Writing a white paper or discussion paper

What types of writing do professionals engage in? What professional practices of writing should students entering those professions encounter? How can we support development of appropriate professional writing skills?  These are issues I’ve been thinking about a bit lately, and I’ll be publishing another post soon(ish) trying to articulate an approach to writing practices in those terms. Importantly, in most professions, people are unlikely to be asked to write an ‘essay’ (there are exceptions), but many roles will require something similar under a variant label.

One genre of writing students in some fields will encounter is the white paper or discussion paper. These are essays of a kind, written for a purpose, that purpose is to identify trends and opportunities in a particular domain or sector, and possibly to set forth a proposal (a policy, product, or strategy) to address the opportunities. It might be more or less focussed, covering a whole sector (e.g. telecoms) or particular technologies, trends, or opportunities within a sector (e.g. the potential of increasing data speeds, geolocation, etc.). I’ve put some samples in this Zotero collection, with some stared to indicate interesting cases.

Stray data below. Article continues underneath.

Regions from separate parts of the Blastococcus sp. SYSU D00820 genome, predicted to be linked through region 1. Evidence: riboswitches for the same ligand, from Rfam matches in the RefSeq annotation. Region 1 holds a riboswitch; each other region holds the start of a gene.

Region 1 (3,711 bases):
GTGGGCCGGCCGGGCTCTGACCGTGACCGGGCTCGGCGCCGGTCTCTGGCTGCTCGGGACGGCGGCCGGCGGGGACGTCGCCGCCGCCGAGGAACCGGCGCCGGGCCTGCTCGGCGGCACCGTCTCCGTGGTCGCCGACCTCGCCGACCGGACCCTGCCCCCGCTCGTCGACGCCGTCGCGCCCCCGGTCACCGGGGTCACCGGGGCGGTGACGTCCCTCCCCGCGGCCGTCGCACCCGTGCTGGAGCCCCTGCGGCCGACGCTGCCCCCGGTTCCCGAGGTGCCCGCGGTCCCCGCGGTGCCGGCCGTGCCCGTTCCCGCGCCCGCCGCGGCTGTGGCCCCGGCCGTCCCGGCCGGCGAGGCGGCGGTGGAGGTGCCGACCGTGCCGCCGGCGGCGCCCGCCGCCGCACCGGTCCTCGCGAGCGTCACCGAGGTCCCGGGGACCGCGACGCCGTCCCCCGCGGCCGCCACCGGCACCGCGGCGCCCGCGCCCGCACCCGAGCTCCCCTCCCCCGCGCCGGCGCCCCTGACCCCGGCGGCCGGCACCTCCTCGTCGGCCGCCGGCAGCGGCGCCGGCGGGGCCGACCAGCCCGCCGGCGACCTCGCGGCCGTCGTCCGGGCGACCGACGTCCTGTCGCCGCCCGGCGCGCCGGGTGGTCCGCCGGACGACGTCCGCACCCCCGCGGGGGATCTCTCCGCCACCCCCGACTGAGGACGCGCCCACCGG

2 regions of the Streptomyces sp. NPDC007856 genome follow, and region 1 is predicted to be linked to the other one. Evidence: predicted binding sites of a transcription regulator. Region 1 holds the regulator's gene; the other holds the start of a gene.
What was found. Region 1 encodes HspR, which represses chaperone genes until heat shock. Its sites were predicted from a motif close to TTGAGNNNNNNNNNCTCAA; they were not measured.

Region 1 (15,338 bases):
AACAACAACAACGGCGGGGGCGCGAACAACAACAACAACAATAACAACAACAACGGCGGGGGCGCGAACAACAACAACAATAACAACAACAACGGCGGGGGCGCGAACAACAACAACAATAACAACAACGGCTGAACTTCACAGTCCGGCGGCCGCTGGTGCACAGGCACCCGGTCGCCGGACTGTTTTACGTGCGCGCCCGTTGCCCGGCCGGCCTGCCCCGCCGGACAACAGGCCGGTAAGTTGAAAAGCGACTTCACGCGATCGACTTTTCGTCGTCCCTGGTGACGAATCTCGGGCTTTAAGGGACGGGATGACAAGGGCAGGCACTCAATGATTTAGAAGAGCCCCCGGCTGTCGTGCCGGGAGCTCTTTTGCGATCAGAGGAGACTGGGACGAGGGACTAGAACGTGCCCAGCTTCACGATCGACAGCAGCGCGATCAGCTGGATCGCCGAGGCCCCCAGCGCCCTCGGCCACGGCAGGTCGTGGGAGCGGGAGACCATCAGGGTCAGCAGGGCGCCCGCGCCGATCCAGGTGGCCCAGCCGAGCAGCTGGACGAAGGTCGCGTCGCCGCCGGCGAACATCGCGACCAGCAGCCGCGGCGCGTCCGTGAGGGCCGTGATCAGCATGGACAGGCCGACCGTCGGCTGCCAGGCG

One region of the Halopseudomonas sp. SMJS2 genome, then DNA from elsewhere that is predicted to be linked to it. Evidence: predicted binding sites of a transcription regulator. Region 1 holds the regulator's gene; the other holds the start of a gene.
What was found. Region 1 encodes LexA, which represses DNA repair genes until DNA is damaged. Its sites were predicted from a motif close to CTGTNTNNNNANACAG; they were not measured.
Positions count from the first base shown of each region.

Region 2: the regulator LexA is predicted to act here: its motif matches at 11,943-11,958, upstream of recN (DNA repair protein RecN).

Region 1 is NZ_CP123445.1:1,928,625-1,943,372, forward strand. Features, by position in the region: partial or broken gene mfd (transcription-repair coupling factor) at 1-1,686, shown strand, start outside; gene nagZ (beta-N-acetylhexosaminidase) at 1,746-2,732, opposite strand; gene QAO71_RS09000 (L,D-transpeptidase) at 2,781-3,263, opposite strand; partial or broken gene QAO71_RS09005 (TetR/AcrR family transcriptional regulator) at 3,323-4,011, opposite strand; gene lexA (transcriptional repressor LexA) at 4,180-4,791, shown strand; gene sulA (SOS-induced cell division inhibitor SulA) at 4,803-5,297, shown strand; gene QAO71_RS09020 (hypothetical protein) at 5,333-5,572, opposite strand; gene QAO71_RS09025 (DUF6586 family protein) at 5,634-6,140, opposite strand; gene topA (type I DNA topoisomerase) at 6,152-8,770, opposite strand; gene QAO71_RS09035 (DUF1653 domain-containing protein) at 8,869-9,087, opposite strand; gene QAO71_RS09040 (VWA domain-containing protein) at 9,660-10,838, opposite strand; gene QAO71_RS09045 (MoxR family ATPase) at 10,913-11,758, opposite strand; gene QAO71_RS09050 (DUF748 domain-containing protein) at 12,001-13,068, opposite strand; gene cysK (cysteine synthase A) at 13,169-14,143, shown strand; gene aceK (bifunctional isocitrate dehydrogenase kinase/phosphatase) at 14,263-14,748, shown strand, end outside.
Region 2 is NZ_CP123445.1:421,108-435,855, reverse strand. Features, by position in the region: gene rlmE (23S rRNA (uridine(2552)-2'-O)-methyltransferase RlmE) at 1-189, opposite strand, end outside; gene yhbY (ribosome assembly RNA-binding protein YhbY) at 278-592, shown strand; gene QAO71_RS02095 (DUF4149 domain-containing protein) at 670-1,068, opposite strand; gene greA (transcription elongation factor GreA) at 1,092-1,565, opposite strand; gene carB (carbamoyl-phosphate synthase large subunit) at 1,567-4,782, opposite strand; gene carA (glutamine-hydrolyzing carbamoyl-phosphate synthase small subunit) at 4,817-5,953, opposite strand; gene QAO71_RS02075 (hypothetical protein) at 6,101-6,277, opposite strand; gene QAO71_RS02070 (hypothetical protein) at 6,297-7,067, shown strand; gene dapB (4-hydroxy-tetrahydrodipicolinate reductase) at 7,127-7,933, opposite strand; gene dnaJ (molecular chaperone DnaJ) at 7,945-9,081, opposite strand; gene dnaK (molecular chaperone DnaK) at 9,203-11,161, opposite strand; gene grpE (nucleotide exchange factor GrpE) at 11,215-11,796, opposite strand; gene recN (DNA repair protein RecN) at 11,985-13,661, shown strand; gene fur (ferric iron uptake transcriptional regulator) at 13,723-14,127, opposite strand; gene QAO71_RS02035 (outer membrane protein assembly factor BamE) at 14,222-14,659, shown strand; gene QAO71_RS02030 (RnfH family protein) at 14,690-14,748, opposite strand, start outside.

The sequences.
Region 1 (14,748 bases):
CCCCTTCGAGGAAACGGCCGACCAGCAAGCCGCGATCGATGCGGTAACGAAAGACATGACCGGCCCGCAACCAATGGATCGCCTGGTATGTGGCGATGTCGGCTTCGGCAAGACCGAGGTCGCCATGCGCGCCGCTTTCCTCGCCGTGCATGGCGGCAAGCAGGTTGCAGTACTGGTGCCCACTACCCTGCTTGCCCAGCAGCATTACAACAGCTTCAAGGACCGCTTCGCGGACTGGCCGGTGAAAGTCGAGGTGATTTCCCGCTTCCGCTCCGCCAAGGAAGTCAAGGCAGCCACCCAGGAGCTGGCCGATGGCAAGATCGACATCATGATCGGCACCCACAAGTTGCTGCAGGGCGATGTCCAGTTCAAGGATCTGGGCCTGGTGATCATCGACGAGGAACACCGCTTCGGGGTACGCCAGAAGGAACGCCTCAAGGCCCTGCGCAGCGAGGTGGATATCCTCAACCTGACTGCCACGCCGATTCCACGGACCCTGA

The WikiHow and Purdue Online Writing Labs guidance on white papers is pretty good general advice, although in an academic context we’d emphasise the importance of the evidence base. As such, scholarly white papers should be referenced, drawing on reliable reports (e.g. Pew Internet reports), and relevant peer reviewed literature (e.g. on specific issues such as the reliability of quantified self devices, and general ones such as the potential of open data, etc. – see the examples in the Zotero collection).

So the key questions are, have you addressed:

  1. Current trends in the sector or problem area
  2. Issues in obtaining, cleaning, organising, and analysing data in the sector or problem area
  3. Opportunities in the sector or problem area for use of data for innovation to address issues faced
  4. Existing evidence, drawing on reliable resources (including peer review literature) to backup claims, to provide critique, and context.

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